Hatton Garden robber 'Basil' wins appeal over order to pay back £6m

Hatton Garden robber ‘Basil the Ghost’ wins appeal over order to pay back £6m missing from £13m jewel heist – but is told he still has to pay £600,000 or serve another seven years in jail

  • Michael Seed, known as ‘Basil the Ghost’, was jailed for 10 years in March 2019 
  • Alarm expert among men who climbed into vault to loot 73 safe deposit boxes
  • Lawyers said confiscation order ‘overstated’ amount of money available to him 

Michael Seed was jailed for 10 years in March 2019 after becoming the 10th person to be convicted in connection with the 2015 Easter Bank Holiday weekend heist

One of the Hatton Garden robbers today won a partial victory at the Court of Appeal against an order to pay back £6million from the heist – but was told he still has to pay £600,000 or serve another seven years in jail.

Michael Seed, known as ‘Basil the Ghost’, was jailed for 10 years in March 2019 for his role in the £13.6 million heist.

The alarm specialist was one of two men who climbed into the vault to loot 73 safe deposit boxes after a gang of ageing criminals drilled through the thick concrete wall over the 2015 Easter bank holiday weekend.

In October 2020, Seed, now 60, was ordered to pay back £5,997,684.93 from the raid or serve an extra seven years in jail under a law to confiscate criminals’ ill-gotten gains.

At the Court of Appeal earlier this month, he brought a legal challenge against part of the repayment order covering hundreds of thousands of pounds worth of jewellery.

The court heard that around £4 million in jewellery was stolen in the Hatton Garden raid, with all but around £690,000 worth returned to its owners.

During their confiscation proceedings, Seed’s five co-raiders had agreed that the remaining jewellery – which had either been dismantled or was too generic to be identified – would be sold by police.

A long-running police investigation found Seed was the mystery gang member called ‘Basil’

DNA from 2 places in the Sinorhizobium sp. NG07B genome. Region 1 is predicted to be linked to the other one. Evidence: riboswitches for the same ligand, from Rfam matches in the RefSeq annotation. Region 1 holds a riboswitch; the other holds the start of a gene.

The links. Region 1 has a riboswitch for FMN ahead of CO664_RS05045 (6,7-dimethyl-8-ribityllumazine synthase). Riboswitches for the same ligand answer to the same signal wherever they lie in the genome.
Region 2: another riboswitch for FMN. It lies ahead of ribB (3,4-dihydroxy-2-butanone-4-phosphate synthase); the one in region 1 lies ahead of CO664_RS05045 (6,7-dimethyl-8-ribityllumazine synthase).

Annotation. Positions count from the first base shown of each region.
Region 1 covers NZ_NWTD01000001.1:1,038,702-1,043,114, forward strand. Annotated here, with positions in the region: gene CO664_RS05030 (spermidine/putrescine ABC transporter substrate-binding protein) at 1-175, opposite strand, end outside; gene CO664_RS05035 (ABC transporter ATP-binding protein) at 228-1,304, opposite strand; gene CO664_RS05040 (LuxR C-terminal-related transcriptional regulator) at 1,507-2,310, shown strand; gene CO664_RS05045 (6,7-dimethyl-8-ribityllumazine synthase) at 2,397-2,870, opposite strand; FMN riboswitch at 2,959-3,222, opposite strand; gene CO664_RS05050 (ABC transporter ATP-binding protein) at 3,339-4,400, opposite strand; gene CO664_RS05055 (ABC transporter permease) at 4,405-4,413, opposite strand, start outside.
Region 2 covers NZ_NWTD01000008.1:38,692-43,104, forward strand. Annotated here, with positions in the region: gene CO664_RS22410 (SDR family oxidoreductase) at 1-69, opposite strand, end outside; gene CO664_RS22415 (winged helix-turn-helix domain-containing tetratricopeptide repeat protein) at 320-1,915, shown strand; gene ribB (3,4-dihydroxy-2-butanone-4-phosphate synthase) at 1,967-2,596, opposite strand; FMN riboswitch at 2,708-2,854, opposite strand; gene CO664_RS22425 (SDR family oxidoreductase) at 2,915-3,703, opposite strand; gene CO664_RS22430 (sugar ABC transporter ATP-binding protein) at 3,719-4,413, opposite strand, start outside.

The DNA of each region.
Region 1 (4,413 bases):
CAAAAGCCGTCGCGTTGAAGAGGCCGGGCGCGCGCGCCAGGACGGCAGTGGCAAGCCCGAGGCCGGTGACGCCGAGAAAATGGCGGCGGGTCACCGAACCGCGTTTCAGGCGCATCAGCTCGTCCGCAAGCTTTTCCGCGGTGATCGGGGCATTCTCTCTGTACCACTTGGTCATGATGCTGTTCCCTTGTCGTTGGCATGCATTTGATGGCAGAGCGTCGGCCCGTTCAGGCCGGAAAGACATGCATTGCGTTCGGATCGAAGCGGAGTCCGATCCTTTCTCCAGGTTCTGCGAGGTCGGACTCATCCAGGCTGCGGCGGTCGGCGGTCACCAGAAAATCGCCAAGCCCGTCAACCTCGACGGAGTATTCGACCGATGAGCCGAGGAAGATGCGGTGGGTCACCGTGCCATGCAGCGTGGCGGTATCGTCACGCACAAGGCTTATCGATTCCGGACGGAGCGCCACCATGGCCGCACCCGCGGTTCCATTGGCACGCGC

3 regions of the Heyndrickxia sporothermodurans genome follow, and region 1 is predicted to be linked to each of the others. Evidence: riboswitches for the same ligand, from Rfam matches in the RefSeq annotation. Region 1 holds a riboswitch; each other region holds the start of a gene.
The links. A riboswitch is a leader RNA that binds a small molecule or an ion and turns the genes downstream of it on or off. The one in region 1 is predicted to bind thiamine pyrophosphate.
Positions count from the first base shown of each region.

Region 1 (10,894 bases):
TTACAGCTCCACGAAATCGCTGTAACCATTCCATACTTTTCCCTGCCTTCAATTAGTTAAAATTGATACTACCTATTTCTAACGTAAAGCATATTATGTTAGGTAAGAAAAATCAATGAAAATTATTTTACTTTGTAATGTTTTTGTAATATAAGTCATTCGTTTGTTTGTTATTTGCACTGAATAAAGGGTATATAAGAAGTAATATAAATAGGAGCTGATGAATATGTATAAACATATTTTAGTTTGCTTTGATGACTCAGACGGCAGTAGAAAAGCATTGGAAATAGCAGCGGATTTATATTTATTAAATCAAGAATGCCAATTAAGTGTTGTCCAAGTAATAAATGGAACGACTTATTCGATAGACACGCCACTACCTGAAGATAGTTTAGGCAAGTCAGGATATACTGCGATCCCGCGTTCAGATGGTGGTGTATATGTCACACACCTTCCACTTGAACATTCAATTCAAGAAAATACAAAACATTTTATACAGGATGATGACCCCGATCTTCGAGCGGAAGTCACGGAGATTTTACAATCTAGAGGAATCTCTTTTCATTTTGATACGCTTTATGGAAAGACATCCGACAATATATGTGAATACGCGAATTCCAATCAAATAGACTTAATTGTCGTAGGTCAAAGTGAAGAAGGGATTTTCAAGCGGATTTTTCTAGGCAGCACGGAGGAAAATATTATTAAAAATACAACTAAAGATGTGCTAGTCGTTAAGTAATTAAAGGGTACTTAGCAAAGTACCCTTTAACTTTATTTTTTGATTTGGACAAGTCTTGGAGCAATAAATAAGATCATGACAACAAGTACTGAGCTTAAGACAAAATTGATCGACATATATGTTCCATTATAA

His lawyers argued that the judge who made the confiscation order had ‘overstated’ the amount Seed had available to him by including the value of some of the unclaimed jewellery – which had not been in his possession.

In a judgment today, Lord Justice Dingemans granted part of Seed’s appeal.

He said: ‘The confiscation order against the five men was made on the basis that the jewellery would be sold by the police with the consent of the five men.’

Lord Justice Dingemans, sitting with Mr Justice Soole and Judge Michael Chambers QC, said the confiscation order was overstated by more than £300,000 and should be reduced.

Seed was seen with fellow Hatton Garden member John ‘Kenny’ Collins before other members of the gang were arrested. It took a long-running surveillance operation to establish he was the missing member of the gang

The judge concluded: ‘The inclusion of the £318,386 as an available amount for Mr Seed in the confiscation order was therefore wrong because it was not available to Mr Seed after the five men had consented to the sale of that jewellery.’

However, he said the order was not overstated in relation to a second set of unclaimed jewellery, with a value of around £66,000.

The seven-year prison sentence, which Seed will have to serve if he does not pay, was also reduced by 136 days.

Hatton Garden heist: ‘one of the biggest safety deposit centre heists in British criminal history’

The raid at the Hatton Garden Safe Deposit company in London’s diamond district is believed to be the largest burglary in British legal history. 

The official value of the stolen goods was estimated at £13.7million worth of jewellery, precious gems and cash – but sources say that the unclear nature of what was taken means the true value could be closer to double that. 

Those behind the heist often met on a Friday night in The Castle pub in Islington, north London, to discuss their plot, as well as in a nearby cafe.

The infamous raid – said to be the largest burglary in British history – involved the gang drilling through the concrete wall of the vault beneath London’s diamond district

Of the property stolen in the heist, only around £4.5million, roughly one-third, has since been recovered. 

In secret police recordings, the Hatton Garden gang spoke of Seed having ‘300 on the floor’ – a reference to at least £300,000 worth of gold – ’80 to 90 grand’ in cash and enough ‘foreign money’ to last him for 10 years.   

Speaking outside court in 2015, Detective Chief Inspector Mark Bedford said: ‘The conviction of Michael Seed brings to a close one of the longest investigations in the Flying Squad’s history.

‘It was a complex and meticulous inquiry into the burglary at the heart of London’s diamond district.

‘These men were career criminals who carried out one of the biggest safety deposit centre heists in British criminal history without a moment’s thought for any of the victims.

‘For many of the victims these safety deposit boxes contained their life savings and these were cruelly snatched from them by Michael Seed and the previously convicted co-defendants in this matter.’ 

Gold was found at Seed’s home, along with security system boxes he’d been playing with

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